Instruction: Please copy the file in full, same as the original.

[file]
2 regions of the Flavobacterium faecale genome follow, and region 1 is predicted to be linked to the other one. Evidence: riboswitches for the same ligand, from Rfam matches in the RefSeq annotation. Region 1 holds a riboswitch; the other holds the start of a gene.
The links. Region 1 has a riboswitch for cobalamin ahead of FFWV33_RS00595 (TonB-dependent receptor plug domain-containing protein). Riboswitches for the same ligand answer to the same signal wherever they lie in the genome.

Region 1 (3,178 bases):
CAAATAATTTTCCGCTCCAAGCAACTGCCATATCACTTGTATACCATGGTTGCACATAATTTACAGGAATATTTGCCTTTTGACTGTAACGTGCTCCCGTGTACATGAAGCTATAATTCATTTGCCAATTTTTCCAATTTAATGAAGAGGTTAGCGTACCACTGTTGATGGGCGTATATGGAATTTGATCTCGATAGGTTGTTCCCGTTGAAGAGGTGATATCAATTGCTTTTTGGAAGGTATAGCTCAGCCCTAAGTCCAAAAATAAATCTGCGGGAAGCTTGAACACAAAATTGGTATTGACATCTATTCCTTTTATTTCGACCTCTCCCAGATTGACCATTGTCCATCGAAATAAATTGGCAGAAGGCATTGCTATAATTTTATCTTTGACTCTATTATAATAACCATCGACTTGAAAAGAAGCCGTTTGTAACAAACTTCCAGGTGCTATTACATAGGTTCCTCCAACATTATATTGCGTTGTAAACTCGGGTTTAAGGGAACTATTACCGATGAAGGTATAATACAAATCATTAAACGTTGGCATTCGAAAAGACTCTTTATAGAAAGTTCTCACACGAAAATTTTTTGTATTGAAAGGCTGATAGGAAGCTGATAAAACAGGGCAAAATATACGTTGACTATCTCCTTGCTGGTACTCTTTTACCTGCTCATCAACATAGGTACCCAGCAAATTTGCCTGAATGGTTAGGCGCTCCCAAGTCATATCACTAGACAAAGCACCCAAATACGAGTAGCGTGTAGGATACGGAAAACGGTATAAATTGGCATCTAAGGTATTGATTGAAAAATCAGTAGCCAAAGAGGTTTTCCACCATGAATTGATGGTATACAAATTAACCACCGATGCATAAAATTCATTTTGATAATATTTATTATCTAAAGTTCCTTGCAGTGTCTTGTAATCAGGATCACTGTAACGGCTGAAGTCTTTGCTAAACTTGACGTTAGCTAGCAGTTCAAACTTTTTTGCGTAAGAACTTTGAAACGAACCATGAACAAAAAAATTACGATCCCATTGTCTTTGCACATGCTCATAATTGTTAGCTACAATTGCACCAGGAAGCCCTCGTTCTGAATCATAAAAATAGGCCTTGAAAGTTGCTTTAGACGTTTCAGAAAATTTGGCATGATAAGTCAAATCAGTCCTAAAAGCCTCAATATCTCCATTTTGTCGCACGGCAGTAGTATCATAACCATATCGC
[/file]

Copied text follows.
2 regions of the Flavobacterium faecale genome follow, and region 1 is predicted to be linked to the other one. Evidence: riboswitches for the same ligand, from Rfam matches in the RefSeq annotation. Region 1 holds a riboswitch; the other holds the start of a gene.
The links. Region 1 has a riboswitch for cobalamin ahead of FFWV33_RS00595 (TonB-dependent receptor plug domain-containing protein). Riboswitches for the same ligand answer to the same signal wherever they lie in the genome.

Region 1 (3,178 bases):
CAAATAATTTTCCGCTCCAAGCAACTGCCATATCACTTGTATACCATGGTTGCACATAATTTACAGGAATATTTGCCTTTTGACTGTAACGTGCTCCCGTGTACATGAAGCTATAATTCATTTGCCAATTTTTCCAATTTAATGAAGAGGTTAGCGTACCACTGTTGATGGGCGTATATGGAATTTGATCTCGATAGGTTGTTCCCGTTGAAGAGGTGATATCAATTGCTTTTTGGAAGGTATAGCTCAGCCCTAAGTCCAAAAATAAATCTGCGGGAAGCTTGAACACAAAATTGGTATTGACATCTATTCCTTTTATTTCGACCTCTCCCAGATTGACCATTGTCCATCGAAATAAATTGGCAGAAGGCATTGCTATAATTTTATCTTTGACTCTATTATAATAACCATCGACTTGAAAAGAAGCCGTTTGTAACAAACTTCCAGGTGCTATTACATAGGTTCCTCCAACATTATATTGCGTTGTAAACTCGGGTTTAAGGGAACTATTACCGATGAAGGTATAATACAAATCATTAAACGTTGGCATTCGAAAAGACTCTTTATAGAAAGTTCTCACACGAAAATTTTTTGTATTGAAAGGCTGATAGGAAGCTGATAAAACAGGGCAAAATATACGTTGACTATCTCCTTGCTGGTACTCTTTTACCTGCTCATCAACATAGGTACCCAGCAAATTTGCCTGAATGGTTAGGCGCTCCCAAGTCATATCACTAGACAAAGCACCCAAATACGAGTAGCGTGTAGGATACGGAAAACGGTATAAATTGGCATCTAAGGTATTGATTGAAAAATCAGTAGCCAAAGAGGTTTTCCACCATGAATTGATGGTATACAAATTAACCACCGATGCATAAAATTCATTTTGATAATATTTATTATCTAAAGTTCCTTGCAGTGTCTTGTAATCAGGATCACTGTAACGGCTGAAGTCTTTGCTAAACTTGACGTTAGCTAGCAGTTCAAACTTTTTTGCGTAAGAACTTTGAAACGAACCATGAACAAAAAAATTACGATCCCATTGTCTTTGCACATGCTCATAATTGTTAGCTACAATTGCACCAGGAAGCCCTCGTTCTGAATCATAAAAATAGGCCTTGAAAGTTGCTTTAGACGTTTCAGAAAATTTGGCATGATAAGTCAAATCAGTCCTAAAAGCCTCAATATCTCCATTTTGTCGCACGGCAGTAGTATCATAACCATATCGC